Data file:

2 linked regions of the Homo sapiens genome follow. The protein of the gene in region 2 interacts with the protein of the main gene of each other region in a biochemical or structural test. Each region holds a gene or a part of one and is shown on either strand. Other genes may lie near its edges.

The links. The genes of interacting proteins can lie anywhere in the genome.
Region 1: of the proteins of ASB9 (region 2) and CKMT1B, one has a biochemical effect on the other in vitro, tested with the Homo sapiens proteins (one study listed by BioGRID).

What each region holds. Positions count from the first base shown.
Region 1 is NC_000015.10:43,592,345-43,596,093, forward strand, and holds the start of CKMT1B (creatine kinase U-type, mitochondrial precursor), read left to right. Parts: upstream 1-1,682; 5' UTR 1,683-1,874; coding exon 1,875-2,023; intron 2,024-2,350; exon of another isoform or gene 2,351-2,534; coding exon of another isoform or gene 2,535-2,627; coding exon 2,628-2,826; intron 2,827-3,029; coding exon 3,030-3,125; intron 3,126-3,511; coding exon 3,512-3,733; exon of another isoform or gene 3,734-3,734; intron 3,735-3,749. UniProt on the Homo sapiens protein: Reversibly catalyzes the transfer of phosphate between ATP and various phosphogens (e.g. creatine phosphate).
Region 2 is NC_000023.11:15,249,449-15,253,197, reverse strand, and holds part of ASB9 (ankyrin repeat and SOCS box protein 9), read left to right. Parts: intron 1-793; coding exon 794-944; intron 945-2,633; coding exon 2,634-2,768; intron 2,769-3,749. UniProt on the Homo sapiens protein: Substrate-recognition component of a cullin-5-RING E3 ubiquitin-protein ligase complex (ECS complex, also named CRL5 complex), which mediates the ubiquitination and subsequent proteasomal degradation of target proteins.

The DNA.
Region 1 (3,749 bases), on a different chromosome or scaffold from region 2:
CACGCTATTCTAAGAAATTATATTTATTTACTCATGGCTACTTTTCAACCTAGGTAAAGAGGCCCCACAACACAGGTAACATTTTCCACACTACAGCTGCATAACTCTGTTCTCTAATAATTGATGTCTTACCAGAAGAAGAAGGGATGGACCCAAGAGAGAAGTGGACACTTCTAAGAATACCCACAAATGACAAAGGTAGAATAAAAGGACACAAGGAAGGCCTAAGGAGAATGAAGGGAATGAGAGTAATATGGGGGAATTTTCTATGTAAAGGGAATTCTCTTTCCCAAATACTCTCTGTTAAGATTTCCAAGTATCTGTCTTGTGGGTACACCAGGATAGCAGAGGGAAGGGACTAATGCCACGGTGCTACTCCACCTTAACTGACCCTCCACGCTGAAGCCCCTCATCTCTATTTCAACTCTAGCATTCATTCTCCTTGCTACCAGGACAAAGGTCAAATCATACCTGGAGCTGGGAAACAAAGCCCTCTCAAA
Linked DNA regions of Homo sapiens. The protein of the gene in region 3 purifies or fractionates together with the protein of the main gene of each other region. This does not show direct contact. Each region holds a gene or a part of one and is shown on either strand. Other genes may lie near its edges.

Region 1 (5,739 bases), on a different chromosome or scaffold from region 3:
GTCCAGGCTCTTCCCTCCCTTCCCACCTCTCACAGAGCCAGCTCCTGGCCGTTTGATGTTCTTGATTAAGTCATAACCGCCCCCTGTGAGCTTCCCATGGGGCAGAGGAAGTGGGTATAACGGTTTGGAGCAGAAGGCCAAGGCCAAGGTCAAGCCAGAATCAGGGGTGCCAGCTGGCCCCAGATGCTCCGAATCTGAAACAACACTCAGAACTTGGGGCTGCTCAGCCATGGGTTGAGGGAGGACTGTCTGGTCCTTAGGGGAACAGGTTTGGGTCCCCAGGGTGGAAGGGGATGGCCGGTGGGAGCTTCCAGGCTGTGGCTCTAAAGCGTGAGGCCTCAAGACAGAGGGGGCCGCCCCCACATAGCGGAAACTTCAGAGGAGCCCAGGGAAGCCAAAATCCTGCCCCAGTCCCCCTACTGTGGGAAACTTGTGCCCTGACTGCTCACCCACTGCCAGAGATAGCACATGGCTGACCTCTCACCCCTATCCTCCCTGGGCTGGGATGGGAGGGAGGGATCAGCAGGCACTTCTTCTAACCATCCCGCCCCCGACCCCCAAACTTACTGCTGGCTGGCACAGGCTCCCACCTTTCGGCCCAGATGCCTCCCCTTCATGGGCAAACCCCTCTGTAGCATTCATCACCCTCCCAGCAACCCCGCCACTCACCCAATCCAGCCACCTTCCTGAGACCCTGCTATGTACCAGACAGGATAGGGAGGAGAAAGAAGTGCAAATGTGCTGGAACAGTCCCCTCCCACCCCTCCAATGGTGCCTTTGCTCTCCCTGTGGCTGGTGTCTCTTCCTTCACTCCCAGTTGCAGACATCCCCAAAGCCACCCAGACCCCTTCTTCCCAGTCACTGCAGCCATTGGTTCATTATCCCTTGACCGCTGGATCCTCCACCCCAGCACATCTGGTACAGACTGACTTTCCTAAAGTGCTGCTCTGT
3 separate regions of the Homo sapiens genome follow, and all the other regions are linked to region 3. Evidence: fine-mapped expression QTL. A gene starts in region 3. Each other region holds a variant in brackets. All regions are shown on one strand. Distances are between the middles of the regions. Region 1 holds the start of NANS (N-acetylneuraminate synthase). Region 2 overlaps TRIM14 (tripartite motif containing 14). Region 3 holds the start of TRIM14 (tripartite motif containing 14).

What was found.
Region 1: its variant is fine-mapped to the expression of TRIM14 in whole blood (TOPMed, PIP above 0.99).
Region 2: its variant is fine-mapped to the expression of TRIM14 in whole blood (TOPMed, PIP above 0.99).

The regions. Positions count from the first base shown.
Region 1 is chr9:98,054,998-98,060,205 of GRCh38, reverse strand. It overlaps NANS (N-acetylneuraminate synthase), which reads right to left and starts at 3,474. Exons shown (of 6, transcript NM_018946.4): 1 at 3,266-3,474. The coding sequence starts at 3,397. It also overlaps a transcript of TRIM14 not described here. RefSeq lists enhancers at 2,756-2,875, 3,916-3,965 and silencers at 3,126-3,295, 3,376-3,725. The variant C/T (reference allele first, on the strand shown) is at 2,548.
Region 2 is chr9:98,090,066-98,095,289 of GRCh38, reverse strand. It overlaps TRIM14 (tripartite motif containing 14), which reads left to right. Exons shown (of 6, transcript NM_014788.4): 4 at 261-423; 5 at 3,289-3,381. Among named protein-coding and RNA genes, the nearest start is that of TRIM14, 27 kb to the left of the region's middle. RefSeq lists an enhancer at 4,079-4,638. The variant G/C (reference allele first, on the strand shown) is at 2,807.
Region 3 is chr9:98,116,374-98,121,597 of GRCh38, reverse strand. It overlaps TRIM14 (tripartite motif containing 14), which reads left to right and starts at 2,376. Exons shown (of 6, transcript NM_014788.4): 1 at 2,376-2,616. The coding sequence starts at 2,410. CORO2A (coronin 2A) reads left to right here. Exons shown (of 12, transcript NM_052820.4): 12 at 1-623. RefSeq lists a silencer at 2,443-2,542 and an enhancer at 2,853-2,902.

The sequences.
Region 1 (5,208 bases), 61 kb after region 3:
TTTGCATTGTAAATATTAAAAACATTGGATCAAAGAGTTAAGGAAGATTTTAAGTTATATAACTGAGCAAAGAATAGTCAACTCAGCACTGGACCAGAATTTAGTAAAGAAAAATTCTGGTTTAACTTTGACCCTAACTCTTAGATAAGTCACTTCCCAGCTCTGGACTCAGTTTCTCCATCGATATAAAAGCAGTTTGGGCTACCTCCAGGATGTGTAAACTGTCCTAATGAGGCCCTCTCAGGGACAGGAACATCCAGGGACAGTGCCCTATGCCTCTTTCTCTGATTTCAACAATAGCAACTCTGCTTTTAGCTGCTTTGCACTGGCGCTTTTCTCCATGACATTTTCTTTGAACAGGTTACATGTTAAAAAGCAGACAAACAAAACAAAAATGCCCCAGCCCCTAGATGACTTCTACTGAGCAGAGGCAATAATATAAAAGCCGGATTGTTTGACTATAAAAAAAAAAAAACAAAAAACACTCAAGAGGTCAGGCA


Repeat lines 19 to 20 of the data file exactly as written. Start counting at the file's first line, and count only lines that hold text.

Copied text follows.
Region 2 is chr9:98,090,066-98,095,289 of GRCh38, reverse strand. It overlaps TRIM14 (tripartite motif containing 14), which reads left to right. Exons shown (of 6, transcript NM_014788.4): 4 at 261-423; 5 at 3,289-3,381. Among named protein-coding and RNA genes, the nearest start is that of TRIM14, 27 kb to the left of the region's middle. RefSeq lists an enhancer at 4,079-4,638. The variant G/C (reference allele first, on the strand shown) is at 2,807.
Region 3 is chr9:98,116,374-98,121,597 of GRCh38, reverse strand. It overlaps TRIM14 (tripartite motif containing 14), which reads left to right and starts at 2,376. Exons shown (of 6, transcript NM_014788.4): 1 at 2,376-2,616. The coding sequence starts at 2,410. CORO2A (coronin 2A) reads left to right here. Exons shown (of 12, transcript NM_052820.4): 12 at 1-623. RefSeq lists a silencer at 2,443-2,542 and an enhancer at 2,853-2,902.